Woomera was, of course, the test range, jointly funded by the UK and Australia. It was run by the WRE (Weapons Research Establishment) based at nearby (relatively!) Salisbury, South Australia. The airfield at RAAF Edinburgh was used for the V bombers during Blue Steel trials and for transport generally. The Range was first established in 1947 under the Anglo-Australia Defence Project and the Woomera Prohibited Area (WPA) was declared for the purposes of ‘testing war materials’. It was sometimes referred to as the ‘Joint Project’. Most of the early work was devoted to surface-to-air missiles, which would result in the Bloodhound, Thunderbird and Sea Slug missiles. A Blue Streak launch site was built at Lake Hart, with the Black Knight launch sites not far away. Later, a Black Knight launch site was adapted for the Black Arrow satellite launcher.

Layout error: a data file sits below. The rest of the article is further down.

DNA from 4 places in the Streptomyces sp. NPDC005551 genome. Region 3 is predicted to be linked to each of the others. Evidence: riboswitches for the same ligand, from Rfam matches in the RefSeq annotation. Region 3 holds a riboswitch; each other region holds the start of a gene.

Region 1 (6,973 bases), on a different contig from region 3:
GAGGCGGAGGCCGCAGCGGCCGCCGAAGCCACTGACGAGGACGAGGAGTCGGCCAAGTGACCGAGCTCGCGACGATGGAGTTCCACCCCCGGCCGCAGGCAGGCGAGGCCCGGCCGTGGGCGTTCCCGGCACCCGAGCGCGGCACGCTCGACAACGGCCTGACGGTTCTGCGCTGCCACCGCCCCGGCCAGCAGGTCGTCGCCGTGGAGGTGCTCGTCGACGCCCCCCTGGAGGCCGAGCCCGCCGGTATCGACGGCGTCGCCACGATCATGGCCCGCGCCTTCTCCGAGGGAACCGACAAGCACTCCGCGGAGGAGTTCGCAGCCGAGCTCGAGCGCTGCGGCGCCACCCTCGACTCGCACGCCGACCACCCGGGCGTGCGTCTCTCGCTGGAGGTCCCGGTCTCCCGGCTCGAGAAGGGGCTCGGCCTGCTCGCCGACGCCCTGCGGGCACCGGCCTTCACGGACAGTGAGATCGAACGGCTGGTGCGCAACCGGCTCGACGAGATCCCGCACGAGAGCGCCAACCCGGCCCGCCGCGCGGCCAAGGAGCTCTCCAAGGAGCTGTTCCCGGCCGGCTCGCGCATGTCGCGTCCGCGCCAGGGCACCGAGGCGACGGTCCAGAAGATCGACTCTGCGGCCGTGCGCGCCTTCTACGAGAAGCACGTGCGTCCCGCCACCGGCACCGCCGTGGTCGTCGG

Work began on a Blue Streak launch site set into the side on a canyon, with the intention of building a silo (‘underground launcher’) around it, but with the military cancellation this was abandoned.
Figure 3. Black Knight launch area at Woomera. There were two gantries, one of which was later adapted for the Black Arrow satellite launcher.
This was the test site for Saunders Roe, where Black Knight and Black Arrow vehicles were taken for static firing before being taken out to Woomera for
Figure 4. The High Down site on the Isle of Wight.
launching. It was situated by the old Needles Battery, on the top of the chalk cliffs overlooking the Needles lighthouse.